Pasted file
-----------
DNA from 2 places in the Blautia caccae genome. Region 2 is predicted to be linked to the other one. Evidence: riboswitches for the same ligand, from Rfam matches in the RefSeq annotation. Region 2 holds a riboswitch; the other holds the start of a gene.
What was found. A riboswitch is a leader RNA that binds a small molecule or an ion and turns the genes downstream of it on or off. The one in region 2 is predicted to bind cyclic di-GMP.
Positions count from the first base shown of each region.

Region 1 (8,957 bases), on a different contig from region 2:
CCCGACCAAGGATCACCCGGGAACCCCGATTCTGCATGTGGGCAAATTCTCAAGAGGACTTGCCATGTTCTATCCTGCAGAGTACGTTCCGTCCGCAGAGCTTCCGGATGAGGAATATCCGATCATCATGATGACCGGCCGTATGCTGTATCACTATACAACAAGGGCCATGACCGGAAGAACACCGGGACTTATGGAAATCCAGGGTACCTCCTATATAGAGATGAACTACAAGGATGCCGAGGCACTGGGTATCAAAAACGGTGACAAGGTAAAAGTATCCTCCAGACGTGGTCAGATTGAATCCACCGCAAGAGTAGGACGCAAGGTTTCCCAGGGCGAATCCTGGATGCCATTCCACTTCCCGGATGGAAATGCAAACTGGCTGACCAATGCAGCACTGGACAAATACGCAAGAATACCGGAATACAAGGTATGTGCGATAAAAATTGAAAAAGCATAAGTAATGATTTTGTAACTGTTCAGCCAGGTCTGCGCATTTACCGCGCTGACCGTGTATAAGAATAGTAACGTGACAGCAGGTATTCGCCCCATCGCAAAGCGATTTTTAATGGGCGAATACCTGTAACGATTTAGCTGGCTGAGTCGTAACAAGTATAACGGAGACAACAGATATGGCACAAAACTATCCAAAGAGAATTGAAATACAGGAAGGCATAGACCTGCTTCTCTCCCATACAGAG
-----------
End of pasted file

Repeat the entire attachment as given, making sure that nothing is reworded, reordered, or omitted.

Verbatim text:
DNA from 2 places in the Blautia caccae genome. Region 2 is predicted to be linked to the other one. Evidence: riboswitches for the same ligand, from Rfam matches in the RefSeq annotation. Region 2 holds a riboswitch; the other holds the start of a gene.
What was found. A riboswitch is a leader RNA that binds a small molecule or an ion and turns the genes downstream of it on or off. The one in region 2 is predicted to bind cyclic di-GMP.
Positions count from the first base shown of each region.

Region 1 (8,957 bases), on a different contig from region 2:
CCCGACCAAGGATCACCCGGGAACCCCGATTCTGCATGTGGGCAAATTCTCAAGAGGACTTGCCATGTTCTATCCTGCAGAGTACGTTCCGTCCGCAGAGCTTCCGGATGAGGAATATCCGATCATCATGATGACCGGCCGTATGCTGTATCACTATACAACAAGGGCCATGACCGGAAGAACACCGGGACTTATGGAAATCCAGGGTACCTCCTATATAGAGATGAACTACAAGGATGCCGAGGCACTGGGTATCAAAAACGGTGACAAGGTAAAAGTATCCTCCAGACGTGGTCAGATTGAATCCACCGCAAGAGTAGGACGCAAGGTTTCCCAGGGCGAATCCTGGATGCCATTCCACTTCCCGGATGGAAATGCAAACTGGCTGACCAATGCAGCACTGGACAAATACGCAAGAATACCGGAATACAAGGTATGTGCGATAAAAATTGAAAAAGCATAAGTAATGATTTTGTAACTGTTCAGCCAGGTCTGCGCATTTACCGCGCTGACCGTGTATAAGAATAGTAACGTGACAGCAGGTATTCGCCCCATCGCAAAGCGATTTTTAATGGGCGAATACCTGTAACGATTTAGCTGGCTGAGTCGTAACAAGTATAACGGAGACAACAGATATGGCACAAAACTATCCAAAGAGAATTGAAATACAGGAAGGCATAGACCTGCTTCTCTCCCATACAGAG